To understand what is going on, we need to move from the role of Catholic individuals to a broader, more metaphorical idea of a Catholic style of political reasoning. “Catholic” in this exercise means responding to leadership; focusing on outcomes (think “doctrine of works”); and a Manichean view of the world in which the Church — as opposed to mere churches — stands as a bulwark against equally great opposing forces, so that outside the Church there can be only chaos. In this sense a Catholic Republican voter would be someone looking for a commanding general to lead Christian soldiers on a crusade, would care about a candidate’s policies rather than his soul, and respond to a call to view the Republican Party as the last bastion of civilisation in a howling wilderness. Extending the metaphor, a “Protestant” conservative should reject the idea of leaders in favour of grass roots communalism; local self-direction in the congregationalist model; care about character and personal values more than specific stances or doctrines; and see the world as a mass of sinners who are to be judged individually by the quality of their soul rather than by their enlistment in one party or the other.
In this metaphorical sense, the “Catholic” political style is strongest among evangelical Protestant voters, not actual Catholics. The eagerness of Catholic bishops to jump into a fight over contraception, for example, does not reflect that attitudes of their parishoners, but it gets strong support from evangelicals. Similarly, in one recent poll more than two-thirds of Catholic voters supported some sort of legal recognition of gay couples’ relationships, with 44% favoring same-sex marriage; in very sharp contrast, an outright majority of evangelical voters said there should be no legal recognition of a same-sex relationship.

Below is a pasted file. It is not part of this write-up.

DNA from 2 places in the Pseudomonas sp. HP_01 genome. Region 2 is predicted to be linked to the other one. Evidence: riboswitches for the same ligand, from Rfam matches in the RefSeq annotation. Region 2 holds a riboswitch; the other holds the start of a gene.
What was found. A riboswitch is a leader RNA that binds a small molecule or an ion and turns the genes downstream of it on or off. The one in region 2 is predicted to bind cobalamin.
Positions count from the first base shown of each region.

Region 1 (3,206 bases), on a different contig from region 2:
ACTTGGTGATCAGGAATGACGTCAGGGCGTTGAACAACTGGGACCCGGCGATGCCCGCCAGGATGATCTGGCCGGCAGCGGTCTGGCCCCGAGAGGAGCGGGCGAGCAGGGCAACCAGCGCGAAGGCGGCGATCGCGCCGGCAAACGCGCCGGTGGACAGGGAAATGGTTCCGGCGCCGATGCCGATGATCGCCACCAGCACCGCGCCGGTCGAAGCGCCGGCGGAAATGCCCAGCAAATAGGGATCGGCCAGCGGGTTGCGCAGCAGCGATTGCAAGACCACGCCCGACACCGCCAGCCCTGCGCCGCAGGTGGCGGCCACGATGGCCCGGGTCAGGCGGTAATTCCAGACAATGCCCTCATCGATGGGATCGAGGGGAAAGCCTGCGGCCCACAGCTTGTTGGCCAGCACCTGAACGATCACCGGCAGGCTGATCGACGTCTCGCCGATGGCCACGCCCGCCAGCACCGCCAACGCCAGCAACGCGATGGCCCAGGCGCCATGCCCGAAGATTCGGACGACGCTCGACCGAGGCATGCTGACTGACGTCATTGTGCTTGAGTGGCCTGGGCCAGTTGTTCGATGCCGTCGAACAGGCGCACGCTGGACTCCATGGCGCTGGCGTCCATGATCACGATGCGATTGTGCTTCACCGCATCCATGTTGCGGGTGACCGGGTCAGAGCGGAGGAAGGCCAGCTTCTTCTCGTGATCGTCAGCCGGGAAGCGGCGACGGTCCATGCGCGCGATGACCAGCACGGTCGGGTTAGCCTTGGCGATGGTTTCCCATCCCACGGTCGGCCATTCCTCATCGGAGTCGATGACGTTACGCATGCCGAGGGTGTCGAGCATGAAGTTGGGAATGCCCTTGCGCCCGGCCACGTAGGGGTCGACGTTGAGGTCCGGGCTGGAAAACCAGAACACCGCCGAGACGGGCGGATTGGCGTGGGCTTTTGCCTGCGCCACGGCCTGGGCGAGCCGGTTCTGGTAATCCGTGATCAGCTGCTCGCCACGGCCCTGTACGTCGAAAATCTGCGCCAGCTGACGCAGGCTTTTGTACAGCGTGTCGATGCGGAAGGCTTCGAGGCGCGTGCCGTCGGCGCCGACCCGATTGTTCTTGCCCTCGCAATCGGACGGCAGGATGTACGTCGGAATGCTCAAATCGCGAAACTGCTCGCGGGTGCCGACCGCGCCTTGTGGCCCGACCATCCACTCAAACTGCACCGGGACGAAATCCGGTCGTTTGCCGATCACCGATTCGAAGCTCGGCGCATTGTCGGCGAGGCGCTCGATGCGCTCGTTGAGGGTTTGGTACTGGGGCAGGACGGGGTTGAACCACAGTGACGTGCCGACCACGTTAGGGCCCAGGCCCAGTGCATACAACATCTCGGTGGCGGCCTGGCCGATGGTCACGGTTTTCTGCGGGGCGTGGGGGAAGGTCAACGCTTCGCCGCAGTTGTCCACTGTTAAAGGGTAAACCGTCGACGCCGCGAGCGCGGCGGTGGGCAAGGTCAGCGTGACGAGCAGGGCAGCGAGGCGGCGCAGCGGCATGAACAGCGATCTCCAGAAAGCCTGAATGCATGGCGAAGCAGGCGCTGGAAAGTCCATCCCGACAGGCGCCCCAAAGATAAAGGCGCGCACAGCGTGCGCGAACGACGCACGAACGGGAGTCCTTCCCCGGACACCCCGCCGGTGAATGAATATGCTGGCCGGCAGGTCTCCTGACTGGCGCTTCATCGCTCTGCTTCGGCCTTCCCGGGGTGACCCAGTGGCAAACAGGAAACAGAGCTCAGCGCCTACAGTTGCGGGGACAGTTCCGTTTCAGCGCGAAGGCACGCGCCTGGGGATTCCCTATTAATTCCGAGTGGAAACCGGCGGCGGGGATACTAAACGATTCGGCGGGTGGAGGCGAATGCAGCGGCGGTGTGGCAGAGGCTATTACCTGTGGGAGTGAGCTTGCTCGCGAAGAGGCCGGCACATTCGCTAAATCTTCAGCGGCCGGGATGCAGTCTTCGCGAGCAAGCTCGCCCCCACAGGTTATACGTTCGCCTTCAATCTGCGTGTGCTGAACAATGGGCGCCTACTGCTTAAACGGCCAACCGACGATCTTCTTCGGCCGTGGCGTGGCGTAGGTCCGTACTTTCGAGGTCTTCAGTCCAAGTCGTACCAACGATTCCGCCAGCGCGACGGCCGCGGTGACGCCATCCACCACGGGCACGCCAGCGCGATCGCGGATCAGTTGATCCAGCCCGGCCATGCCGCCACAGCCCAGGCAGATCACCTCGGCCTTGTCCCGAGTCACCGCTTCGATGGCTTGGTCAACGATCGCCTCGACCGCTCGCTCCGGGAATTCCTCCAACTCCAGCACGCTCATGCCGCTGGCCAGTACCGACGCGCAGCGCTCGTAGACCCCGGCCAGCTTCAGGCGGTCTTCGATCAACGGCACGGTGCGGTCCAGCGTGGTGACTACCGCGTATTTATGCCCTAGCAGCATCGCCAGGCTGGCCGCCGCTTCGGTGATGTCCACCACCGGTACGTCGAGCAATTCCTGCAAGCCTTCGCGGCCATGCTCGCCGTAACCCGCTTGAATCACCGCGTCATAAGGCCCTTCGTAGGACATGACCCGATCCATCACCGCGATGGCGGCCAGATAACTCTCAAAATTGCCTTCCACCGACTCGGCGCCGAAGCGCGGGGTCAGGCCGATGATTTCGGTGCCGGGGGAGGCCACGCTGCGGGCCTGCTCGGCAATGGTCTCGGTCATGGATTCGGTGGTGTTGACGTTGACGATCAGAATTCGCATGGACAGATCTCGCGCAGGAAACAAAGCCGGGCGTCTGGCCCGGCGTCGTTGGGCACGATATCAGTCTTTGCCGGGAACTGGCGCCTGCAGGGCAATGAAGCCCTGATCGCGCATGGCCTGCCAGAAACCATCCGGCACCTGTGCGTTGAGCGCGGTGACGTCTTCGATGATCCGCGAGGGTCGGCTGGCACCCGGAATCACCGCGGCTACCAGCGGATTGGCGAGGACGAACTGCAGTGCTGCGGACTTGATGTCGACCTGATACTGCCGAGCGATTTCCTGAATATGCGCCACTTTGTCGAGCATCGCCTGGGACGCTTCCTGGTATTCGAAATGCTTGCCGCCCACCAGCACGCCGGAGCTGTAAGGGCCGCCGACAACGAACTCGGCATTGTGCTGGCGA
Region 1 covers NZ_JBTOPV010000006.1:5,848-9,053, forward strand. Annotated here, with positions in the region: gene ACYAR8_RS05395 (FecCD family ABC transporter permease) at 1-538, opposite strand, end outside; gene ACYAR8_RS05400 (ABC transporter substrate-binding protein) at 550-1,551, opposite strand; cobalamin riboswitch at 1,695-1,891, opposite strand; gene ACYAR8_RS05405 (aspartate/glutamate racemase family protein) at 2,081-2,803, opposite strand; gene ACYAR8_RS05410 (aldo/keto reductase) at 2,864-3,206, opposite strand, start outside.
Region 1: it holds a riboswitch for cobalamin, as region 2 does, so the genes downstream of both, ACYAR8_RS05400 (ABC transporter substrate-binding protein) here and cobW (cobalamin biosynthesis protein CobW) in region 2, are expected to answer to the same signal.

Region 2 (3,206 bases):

In political terms, the evangelical Protestant Right has become Catholicized. They do not see Catholicism as a religion very different from their own because it leads to the same positions on the battlefield, call it Fortress GOP. It is a political worldview that is singularly well suited to negative politics. Who cares whether your guy is actually a bit of a nut-case or has some sleaze in his history if he will defeat the forces of darkness? Liberals tolerate venality in their candidates if they believe they will do good; “Catholic” conservatives tolerate venality if they believe their candidates will defeat evil. (Ironically, all of this has moved the American religious Right in the direction of becoming more and more like a traditional European right-wing political movement, rather than a populist movement in the American Jacksonian tradition.)